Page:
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Storytelling and Education in the Digital Age

Experiences and Criticisms

Edited By Matteo Stocchetti

While the importance of the role of storytelling can hardly be overestimated, the impact of digitalization on this role is more ambivalent. In this second book-length publication of the programme Media and Education in the Digital Age – MEDA, the authors take a critical stance towards the alleged emancipative affordances of digital storytelling in education. The collection is inspired by the effort of making professional educators aware of the risks of the digital turn in educational storytelling but also of the opportunities and the conditions for critical engagements. Based on their research and field experience, fifteen scholars discuss in nine chapters these risks and opportunities, providing ideas, evidence, references and inspiration to educators and researchers.

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Preface

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Preface

This volume is the second book-length publication of the research programme Media and Education in the Digital Age – MEDA.

MEDA is an interdisciplinary programme whose main goal is to support the circulation of critical knowledge about the educational role of digital technology. It should be clear that MEDA does not promote the use or the rejection of digital technology. Rather, it promotes a critical attitude towards the values, goals and, ultimately, pedagogical projects that inspire its usages in education. In this endeavour, MEDA shares many of the assumptions, interests, intellectual goals and conceptual tools of the critical traditions that pay attention to the changes affecting education as part of a larger reflection on the nature and direction of social change.

The notion of ‘critical’ that inspires the work and ambitions of MEDA includes at least three features: First, an explicit attention to the relations of power implied, reproduced, challenged or otherwise associated with the uses of digital technologies in education. Second, sensitivity towards the idea that the study of social phenomena is not detached from but very much part of and actually influential upon the phenomena investigated. Finally, the normative commitment to the idea that improvement in education should be defined in relation to a notion of the ‘individual’ as a value in herself and independently from other configurations instrumentally associated with this notion in the economic, political or religious domains.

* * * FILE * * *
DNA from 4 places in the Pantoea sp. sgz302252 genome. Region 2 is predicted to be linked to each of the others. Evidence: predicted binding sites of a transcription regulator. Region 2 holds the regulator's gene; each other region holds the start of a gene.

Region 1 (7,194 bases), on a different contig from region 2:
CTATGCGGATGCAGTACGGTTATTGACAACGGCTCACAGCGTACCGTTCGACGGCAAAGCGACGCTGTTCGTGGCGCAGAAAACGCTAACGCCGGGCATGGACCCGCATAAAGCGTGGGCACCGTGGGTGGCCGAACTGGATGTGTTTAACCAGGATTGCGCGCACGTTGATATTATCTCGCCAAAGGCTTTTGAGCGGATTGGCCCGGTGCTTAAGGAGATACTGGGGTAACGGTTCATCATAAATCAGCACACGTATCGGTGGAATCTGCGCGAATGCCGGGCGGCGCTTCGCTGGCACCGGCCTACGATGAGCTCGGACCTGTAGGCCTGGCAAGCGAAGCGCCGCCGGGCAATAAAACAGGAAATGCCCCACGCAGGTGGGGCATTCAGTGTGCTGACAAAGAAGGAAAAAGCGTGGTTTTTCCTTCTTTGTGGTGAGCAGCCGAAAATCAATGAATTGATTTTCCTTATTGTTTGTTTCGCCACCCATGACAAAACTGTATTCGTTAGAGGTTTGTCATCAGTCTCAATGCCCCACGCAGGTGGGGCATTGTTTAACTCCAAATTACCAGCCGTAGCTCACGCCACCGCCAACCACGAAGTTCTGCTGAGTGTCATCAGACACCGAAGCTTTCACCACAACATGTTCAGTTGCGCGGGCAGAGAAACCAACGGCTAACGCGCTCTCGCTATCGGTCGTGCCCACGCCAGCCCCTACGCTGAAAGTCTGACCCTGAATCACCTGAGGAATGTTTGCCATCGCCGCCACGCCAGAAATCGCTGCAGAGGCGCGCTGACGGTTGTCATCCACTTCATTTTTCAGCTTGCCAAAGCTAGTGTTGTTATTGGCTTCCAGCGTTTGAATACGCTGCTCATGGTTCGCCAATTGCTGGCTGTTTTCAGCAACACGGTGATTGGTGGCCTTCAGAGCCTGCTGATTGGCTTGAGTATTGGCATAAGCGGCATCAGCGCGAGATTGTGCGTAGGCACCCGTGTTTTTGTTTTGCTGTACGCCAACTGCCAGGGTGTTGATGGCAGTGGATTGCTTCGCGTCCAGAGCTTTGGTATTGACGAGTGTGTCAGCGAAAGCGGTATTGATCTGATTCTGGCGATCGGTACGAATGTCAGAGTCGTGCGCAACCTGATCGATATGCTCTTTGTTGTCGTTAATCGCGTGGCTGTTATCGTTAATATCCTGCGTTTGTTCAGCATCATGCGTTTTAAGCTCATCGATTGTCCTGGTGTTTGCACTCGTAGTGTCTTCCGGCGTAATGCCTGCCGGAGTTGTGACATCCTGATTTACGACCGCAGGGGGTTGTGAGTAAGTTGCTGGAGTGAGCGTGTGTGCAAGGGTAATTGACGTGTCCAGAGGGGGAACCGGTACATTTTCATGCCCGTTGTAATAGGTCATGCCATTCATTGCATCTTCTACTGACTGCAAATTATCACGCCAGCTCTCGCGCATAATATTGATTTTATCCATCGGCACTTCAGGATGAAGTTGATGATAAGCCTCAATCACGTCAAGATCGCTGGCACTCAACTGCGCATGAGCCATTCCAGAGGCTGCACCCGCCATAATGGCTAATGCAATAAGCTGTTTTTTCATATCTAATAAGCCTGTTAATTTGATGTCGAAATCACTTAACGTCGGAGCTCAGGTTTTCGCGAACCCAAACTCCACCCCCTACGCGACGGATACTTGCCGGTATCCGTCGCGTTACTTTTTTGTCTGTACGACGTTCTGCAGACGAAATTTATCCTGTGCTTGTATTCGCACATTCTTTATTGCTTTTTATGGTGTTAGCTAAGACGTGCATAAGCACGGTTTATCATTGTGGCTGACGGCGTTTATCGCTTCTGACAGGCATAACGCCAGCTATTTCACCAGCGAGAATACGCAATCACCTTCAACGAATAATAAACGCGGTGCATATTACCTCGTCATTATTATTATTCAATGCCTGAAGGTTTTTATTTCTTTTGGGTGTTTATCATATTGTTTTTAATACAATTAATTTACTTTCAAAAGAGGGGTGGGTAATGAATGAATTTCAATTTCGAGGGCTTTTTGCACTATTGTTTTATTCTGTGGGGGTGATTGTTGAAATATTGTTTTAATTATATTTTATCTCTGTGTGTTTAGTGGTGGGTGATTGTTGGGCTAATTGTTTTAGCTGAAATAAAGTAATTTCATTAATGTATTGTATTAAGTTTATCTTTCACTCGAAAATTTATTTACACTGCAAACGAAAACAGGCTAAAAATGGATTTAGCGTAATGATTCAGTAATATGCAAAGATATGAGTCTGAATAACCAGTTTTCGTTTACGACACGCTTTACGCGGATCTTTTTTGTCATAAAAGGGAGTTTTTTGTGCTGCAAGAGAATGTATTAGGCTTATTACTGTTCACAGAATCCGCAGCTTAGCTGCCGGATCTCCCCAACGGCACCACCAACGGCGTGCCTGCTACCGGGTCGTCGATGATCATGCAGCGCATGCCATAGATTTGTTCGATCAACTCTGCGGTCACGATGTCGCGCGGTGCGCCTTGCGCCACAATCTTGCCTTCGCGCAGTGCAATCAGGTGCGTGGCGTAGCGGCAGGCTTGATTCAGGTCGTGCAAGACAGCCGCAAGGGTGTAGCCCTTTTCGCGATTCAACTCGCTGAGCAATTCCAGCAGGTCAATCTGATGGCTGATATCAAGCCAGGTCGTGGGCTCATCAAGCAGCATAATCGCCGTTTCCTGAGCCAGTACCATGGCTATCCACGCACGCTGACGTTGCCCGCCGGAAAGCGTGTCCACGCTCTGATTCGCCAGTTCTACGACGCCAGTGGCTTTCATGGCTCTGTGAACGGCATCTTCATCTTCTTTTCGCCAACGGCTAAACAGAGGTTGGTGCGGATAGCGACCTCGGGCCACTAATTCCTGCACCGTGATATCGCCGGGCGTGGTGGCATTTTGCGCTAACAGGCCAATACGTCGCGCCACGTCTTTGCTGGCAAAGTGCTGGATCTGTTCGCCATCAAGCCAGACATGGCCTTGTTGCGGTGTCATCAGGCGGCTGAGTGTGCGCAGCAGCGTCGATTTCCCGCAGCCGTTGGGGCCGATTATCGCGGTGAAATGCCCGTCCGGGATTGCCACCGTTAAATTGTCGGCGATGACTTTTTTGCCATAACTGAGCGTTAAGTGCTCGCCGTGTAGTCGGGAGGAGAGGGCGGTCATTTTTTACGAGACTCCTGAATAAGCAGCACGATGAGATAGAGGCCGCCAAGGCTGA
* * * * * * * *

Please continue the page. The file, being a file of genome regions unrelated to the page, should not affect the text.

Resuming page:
In this volume the focus is on the impact of the digitalisation of education (the ‘digital turn’) on the educational role of storytelling. While the importance of this role can hardly be overestimated, the impact of digitalisation is more ambivalent. The contributors take a critical stance towards the alleged emancipative affordances of digital storytelling in education. The collection is inspired by the effort of making professional educators aware of the risks of the digital turn in educational storytelling but also of the opportunities and the conditions for critical engagements. Based on research and field experience, fifteen scholars discuss in nine chapters these risks and opportunities, providing ideas, evidence, references and inspiration to educators and researchers.

Also this project has been supported by the following friends and colleagues towards whom I gladly acknowledge a debt of gratitude: Belinha De Abreu (UNESCO Communication & Information Section), Ana Bermejillo Ibanez, (Universidad CEU San Pablo), Emiliano Blasco Doñamayor (Universidad CEU San Pablo), Claudio Franco (University of Bedfordshire), Kjetil Sandvik (University of Copenhagen), Sultana A. Shabazz (University of Tennessee), Karen Ferreira-Meyer (University of ← 5 | 6 → Swaziland), Raine Koskimaa (University of Jyväskylä), Paul Mihailidis (Emerson College and Salzburg Academy on Media & Global Change), Rebecca Renatus (Technische Universität Dresden). Thanks also to Sami Rouhento for his precious help. Last but not least, the publication of this volume has been made possible also thanks to funding provided by the Fonden för Teknisk Undervisning & Forskning.